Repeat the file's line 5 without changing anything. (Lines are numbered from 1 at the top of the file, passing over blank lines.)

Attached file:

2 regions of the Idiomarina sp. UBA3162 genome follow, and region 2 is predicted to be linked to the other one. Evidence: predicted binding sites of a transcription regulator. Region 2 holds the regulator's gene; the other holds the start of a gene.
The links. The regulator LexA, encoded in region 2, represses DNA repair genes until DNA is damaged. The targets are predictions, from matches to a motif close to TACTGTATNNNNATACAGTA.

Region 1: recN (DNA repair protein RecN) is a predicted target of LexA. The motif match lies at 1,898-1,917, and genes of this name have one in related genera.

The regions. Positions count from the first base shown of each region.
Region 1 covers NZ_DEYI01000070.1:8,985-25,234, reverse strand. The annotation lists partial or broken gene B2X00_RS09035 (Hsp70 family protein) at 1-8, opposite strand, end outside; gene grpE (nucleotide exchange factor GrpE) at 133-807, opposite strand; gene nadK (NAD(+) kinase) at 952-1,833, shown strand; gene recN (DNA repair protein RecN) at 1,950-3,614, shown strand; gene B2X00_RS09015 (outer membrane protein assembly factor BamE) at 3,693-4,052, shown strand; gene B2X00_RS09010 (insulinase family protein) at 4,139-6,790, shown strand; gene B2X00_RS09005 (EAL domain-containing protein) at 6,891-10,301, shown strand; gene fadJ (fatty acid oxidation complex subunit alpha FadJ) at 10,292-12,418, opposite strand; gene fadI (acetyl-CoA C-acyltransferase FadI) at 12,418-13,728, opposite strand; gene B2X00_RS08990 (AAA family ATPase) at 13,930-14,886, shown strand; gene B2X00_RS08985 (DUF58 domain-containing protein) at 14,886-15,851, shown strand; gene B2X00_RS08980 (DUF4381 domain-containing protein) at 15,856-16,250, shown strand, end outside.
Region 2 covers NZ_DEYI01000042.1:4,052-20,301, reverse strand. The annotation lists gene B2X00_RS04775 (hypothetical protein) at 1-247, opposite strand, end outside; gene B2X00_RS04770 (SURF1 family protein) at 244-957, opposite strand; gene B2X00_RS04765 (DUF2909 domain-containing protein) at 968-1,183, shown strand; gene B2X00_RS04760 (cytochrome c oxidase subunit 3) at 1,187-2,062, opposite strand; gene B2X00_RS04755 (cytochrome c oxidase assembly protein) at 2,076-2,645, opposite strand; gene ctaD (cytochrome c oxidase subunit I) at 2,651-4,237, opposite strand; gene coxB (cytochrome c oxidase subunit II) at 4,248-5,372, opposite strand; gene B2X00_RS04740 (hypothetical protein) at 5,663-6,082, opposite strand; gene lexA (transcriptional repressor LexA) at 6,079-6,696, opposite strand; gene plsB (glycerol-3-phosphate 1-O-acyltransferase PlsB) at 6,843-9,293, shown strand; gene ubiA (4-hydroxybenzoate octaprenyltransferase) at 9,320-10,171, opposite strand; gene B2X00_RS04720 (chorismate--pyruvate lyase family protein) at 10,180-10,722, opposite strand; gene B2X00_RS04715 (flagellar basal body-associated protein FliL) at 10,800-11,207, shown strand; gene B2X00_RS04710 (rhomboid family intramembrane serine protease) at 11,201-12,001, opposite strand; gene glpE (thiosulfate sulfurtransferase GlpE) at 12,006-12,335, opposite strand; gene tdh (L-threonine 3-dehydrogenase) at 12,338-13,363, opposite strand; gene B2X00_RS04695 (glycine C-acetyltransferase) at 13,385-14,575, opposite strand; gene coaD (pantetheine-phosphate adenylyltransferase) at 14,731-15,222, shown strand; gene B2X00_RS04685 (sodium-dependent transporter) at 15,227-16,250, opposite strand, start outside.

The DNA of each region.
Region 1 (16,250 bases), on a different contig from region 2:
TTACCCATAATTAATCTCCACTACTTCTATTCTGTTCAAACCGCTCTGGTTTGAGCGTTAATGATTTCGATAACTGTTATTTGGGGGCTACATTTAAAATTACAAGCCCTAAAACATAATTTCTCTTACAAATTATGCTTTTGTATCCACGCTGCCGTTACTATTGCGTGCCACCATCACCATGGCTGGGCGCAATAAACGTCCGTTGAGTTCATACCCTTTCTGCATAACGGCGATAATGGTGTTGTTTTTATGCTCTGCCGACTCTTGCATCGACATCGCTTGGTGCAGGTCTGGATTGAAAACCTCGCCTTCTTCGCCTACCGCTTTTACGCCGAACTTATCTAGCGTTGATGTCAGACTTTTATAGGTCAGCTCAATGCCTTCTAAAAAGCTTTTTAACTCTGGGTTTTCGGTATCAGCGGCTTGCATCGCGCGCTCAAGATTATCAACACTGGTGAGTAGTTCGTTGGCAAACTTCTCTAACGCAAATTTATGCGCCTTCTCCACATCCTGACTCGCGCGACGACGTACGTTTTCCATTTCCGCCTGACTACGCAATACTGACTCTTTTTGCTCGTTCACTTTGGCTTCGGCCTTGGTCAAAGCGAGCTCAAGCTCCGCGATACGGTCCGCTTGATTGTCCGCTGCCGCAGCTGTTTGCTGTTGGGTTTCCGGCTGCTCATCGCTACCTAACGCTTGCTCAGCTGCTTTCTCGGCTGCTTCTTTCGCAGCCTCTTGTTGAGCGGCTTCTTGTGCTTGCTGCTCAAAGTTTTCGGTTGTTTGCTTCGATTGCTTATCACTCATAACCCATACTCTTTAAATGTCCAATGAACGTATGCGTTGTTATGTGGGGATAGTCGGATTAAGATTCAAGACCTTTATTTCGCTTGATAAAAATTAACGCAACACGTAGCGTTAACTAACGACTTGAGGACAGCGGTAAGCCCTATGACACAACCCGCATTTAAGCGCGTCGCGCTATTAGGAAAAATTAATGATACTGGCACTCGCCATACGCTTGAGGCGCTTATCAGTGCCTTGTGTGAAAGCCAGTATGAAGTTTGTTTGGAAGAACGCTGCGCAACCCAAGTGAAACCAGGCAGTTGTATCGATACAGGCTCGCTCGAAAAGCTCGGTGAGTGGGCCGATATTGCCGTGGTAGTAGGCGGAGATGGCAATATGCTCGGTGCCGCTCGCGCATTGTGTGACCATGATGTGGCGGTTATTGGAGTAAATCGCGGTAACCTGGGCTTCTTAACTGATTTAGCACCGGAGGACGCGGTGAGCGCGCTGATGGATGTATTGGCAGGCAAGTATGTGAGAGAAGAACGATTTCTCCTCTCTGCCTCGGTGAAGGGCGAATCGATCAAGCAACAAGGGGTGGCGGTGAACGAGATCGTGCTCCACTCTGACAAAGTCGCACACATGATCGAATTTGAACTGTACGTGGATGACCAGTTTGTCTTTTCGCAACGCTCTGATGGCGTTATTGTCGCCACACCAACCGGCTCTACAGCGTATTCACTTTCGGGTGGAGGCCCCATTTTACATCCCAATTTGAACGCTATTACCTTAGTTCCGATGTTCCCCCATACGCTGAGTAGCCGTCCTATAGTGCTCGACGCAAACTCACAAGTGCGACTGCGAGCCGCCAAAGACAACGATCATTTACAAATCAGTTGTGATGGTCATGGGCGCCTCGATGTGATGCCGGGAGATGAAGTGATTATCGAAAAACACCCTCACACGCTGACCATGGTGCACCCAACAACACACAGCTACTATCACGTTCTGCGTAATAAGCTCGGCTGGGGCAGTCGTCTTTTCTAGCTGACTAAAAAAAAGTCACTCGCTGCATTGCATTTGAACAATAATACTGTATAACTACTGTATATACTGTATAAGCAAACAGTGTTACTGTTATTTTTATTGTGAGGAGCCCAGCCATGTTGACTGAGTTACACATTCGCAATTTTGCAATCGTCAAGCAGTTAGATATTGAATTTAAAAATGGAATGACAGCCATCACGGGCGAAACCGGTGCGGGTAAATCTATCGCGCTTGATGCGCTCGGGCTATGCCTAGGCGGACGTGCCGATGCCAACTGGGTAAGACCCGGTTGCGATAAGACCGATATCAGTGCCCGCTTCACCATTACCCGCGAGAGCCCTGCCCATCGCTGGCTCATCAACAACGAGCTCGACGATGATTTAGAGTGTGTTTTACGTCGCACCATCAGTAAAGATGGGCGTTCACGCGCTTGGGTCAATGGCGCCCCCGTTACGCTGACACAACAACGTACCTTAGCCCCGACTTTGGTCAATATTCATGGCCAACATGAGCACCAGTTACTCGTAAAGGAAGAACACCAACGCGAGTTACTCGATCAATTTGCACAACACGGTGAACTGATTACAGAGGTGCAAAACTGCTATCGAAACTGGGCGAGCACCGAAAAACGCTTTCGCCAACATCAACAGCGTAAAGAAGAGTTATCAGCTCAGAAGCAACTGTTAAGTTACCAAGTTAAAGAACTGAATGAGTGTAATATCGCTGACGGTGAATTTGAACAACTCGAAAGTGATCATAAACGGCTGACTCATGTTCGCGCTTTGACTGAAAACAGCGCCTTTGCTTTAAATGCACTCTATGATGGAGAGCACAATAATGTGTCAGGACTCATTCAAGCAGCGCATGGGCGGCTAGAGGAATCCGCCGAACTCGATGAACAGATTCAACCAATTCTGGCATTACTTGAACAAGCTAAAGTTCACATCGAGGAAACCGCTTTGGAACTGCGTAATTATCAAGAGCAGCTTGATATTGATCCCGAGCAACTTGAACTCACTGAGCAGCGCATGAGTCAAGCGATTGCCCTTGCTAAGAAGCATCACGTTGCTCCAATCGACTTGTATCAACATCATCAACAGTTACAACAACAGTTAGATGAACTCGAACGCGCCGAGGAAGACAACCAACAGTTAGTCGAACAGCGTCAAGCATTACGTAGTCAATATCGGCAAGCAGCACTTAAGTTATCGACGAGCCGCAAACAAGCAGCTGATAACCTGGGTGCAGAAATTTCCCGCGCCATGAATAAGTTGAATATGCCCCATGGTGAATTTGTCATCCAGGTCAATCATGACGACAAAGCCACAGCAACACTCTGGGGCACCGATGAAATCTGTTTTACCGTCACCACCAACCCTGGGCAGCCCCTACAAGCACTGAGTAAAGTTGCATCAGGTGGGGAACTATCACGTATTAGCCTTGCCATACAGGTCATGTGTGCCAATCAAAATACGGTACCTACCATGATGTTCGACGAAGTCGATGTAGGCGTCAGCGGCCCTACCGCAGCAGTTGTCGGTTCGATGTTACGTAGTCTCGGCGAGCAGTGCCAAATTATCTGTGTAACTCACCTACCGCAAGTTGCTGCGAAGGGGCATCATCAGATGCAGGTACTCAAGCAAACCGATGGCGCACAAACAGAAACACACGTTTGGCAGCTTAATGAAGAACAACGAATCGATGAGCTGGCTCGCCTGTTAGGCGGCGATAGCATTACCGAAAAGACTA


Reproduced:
Region 1 covers NZ_DEYI01000070.1:8,985-25,234, reverse strand. The annotation lists partial or broken gene B2X00_RS09035 (Hsp70 family protein) at 1-8, opposite strand, end outside; gene grpE (nucleotide exchange factor GrpE) at 133-807, opposite strand; gene nadK (NAD(+) kinase) at 952-1,833, shown strand; gene recN (DNA repair protein RecN) at 1,950-3,614, shown strand; gene B2X00_RS09015 (outer membrane protein assembly factor BamE) at 3,693-4,052, shown strand; gene B2X00_RS09010 (insulinase family protein) at 4,139-6,790, shown strand; gene B2X00_RS09005 (EAL domain-containing protein) at 6,891-10,301, shown strand; gene fadJ (fatty acid oxidation complex subunit alpha FadJ) at 10,292-12,418, opposite strand; gene fadI (acetyl-CoA C-acyltransferase FadI) at 12,418-13,728, opposite strand; gene B2X00_RS08990 (AAA family ATPase) at 13,930-14,886, shown strand; gene B2X00_RS08985 (DUF58 domain-containing protein) at 14,886-15,851, shown strand; gene B2X00_RS08980 (DUF4381 domain-containing protein) at 15,856-16,250, shown strand, end outside.